Identifying familiar speakers is something we do on an everyday basis. A substantially more challenging task is the identification of unfamiliar speakers, which we do in order to aid police investigations. Although the uniqueness of every person’s voice is a very appealing concept, our speech production mechanism is so plastic that one cannot talk about a unique “voiceprint” (in the analogy to a fingerprint). Nevertheless, there are ways of capturing the specificity of a given speaker’s voice and speech production in general. The lecture will introduce forensic phonetics as a developing applied discipline and will be mostly dedicated to the most frequent way of identifying speakers, the combination of auditory and acoustic analyses. Practical examples and exercises will be included.
Elisa Sneed German: Online processing in L1 and L2: Similarities and differences revealed by ERPs
Comparisons of L1 and L2 language processing have revealed a mixed bag of results: similarities are found in some linguistic domains and distinct differences are found in others. These variable results may depend on the methodology used, the proficiency of the learners, and the particular linguistic feature(s) studied, among other factors.
In this seminar, we will focus on the results of two studies comparing online language processing by native speakers of French and two groups of late learners (low- and high-intermediate L1 English speakers who have learned French in school). The first study, a syntactic manipulation, investigated the acquisition of French direct object clitics (a category that does not exist in English). The results suggest that increased proficiency leads to increased online sensitivity to this grammatical constraint; however, they also show a mismatch between behavioural results and online results in the low-intermediate learner group.
The second study, a semantic manipulation, investigated online sensitivity to cloze probability (i.e., the likelihood that a given word would occur in a given context) according to established French norms. Although both learner groups were sensitive to anomalous sentence continuations, neither was sensitive to the cloze manipulation. Unlike the L1 French controls, the ERP trace for the learner groups did not vary with differences in probability of the two felicitous sentence continuations.
Experience with ERPs is not required. A general overview of ERP methodology will be provided at the beginning of the seminar.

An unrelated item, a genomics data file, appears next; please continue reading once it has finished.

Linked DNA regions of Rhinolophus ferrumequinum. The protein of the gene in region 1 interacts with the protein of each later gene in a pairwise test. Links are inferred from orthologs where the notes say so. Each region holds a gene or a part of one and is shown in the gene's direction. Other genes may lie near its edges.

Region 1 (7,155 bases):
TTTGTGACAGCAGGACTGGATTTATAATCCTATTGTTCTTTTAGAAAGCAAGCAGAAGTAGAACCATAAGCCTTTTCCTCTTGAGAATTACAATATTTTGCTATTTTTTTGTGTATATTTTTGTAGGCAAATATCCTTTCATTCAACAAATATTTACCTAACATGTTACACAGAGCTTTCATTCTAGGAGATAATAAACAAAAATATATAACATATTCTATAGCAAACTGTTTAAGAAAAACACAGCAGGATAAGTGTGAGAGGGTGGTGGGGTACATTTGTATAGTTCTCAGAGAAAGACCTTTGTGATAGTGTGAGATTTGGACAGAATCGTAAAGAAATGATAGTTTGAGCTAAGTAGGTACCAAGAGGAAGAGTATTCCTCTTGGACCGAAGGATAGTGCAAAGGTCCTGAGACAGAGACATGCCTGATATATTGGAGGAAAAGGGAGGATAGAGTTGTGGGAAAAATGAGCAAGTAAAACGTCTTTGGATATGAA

James Sneed German: Hybrid Models in Phonology
Recent studies have shown that phonological knowledge depends on both detailed phonetic representations (exemplars) as well as more traditionally recognized abstract categories. The challenge for researchers now is to understand how these two kinds of representations fit together into an integrated system of production and perception. In this seminar, we will begin with a review of the debate surrounding the role of abstraction in phonology, followed by an introduction to exemplar-based approaches and the types of findings that they have been successfully applied to. Drawing largely on data from dialect imitation studies, we will then explore the notion of a hybrid model, which incorporates elements of both approaches, demonstrating that such a model is necessary in view of the total range of observed data. Finally, we will discuss how closely related models may be extended to non-segmental aspects of phonology (e.g., intonation), as well as to non-phonological domains such as morphology and syntax.
James Sneed German: Variability in the Prosodic Realization of Focus
Many languages exhibit an association between information structure (e.g., focus, topic, etc.) and prosodic features, a fact which is often interpreted in terms of marking. Recent studies, however, have begun to reveal that this association is often not robust, in that it does not show a one-to-one mapping along the lines of the so-called Focus-to-Accent approach (Gussenhoven, 1983; Ladd, 1996; i.a.). This is especially apparent in Romance languages, where focus, though clearly influential in the selection of prosodic form, does not constrain it in a deterministic way. In this seminar, we will explore a range of experimental findings from Romance languages (French, Spanish, and Catalan), as well as from English, that highlight some of the ways that the prosodic realization of information structure can be an imperfect marking system. We will next explore how such findings can be captured by probabilistic grammars and will discuss their implications for a model of situated communication.
Jakub Szewczyk: What ERPs tell us about prediction in language comprehension?
In this class I will speak about how event-related brain potentials let us reverse engineer how the brain comprehends language. More specifically I will tell you about my research on semantic predictions – how the brain “preloads” things that might appear as a likely continuation of an unfolding discourse.